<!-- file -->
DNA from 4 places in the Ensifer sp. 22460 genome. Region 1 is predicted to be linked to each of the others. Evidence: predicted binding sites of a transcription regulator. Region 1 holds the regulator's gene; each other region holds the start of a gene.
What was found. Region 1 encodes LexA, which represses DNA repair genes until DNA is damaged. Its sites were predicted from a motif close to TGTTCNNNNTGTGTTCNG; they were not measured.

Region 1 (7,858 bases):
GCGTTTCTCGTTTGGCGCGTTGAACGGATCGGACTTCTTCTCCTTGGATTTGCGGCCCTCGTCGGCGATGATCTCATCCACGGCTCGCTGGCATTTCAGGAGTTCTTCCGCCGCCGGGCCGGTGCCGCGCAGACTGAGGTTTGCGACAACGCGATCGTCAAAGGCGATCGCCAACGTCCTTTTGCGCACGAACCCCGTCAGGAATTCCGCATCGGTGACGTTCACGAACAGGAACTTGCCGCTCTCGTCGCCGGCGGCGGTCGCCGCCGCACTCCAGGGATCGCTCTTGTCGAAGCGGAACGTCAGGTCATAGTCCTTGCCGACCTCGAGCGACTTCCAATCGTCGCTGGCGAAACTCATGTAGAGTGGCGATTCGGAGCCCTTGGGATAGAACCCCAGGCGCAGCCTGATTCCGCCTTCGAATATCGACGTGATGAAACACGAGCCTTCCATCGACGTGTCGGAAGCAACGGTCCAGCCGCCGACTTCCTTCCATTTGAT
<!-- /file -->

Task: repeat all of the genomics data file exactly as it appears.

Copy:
DNA from 4 places in the Ensifer sp. 22460 genome. Region 1 is predicted to be linked to each of the others. Evidence: predicted binding sites of a transcription regulator. Region 1 holds the regulator's gene; each other region holds the start of a gene.
What was found. Region 1 encodes LexA, which represses DNA repair genes until DNA is damaged. Its sites were predicted from a motif close to TGTTCNNNNTGTGTTCNG; they were not measured.

Region 1 (7,858 bases):
GCGTTTCTCGTTTGGCGCGTTGAACGGATCGGACTTCTTCTCCTTGGATTTGCGGCCCTCGTCGGCGATGATCTCATCCACGGCTCGCTGGCATTTCAGGAGTTCTTCCGCCGCCGGGCCGGTGCCGCGCAGACTGAGGTTTGCGACAACGCGATCGTCAAAGGCGATCGCCAACGTCCTTTTGCGCACGAACCCCGTCAGGAATTCCGCATCGGTGACGTTCACGAACAGGAACTTGCCGCTCTCGTCGCCGGCGGCGGTCGCCGCCGCACTCCAGGGATCGCTCTTGTCGAAGCGGAACGTCAGGTCATAGTCCTTGCCGACCTCGAGCGACTTCCAATCGTCGCTGGCGAAACTCATGTAGAGTGGCGATTCGGAGCCCTTGGGATAGAACCCCAGGCGCAGCCTGATTCCGCCTTCGAATATCGACGTGATGAAACACGAGCCTTCCATCGACGTGTCGGAAGCAACGGTCCAGCCGCCGACTTCCTTCCATTTGAT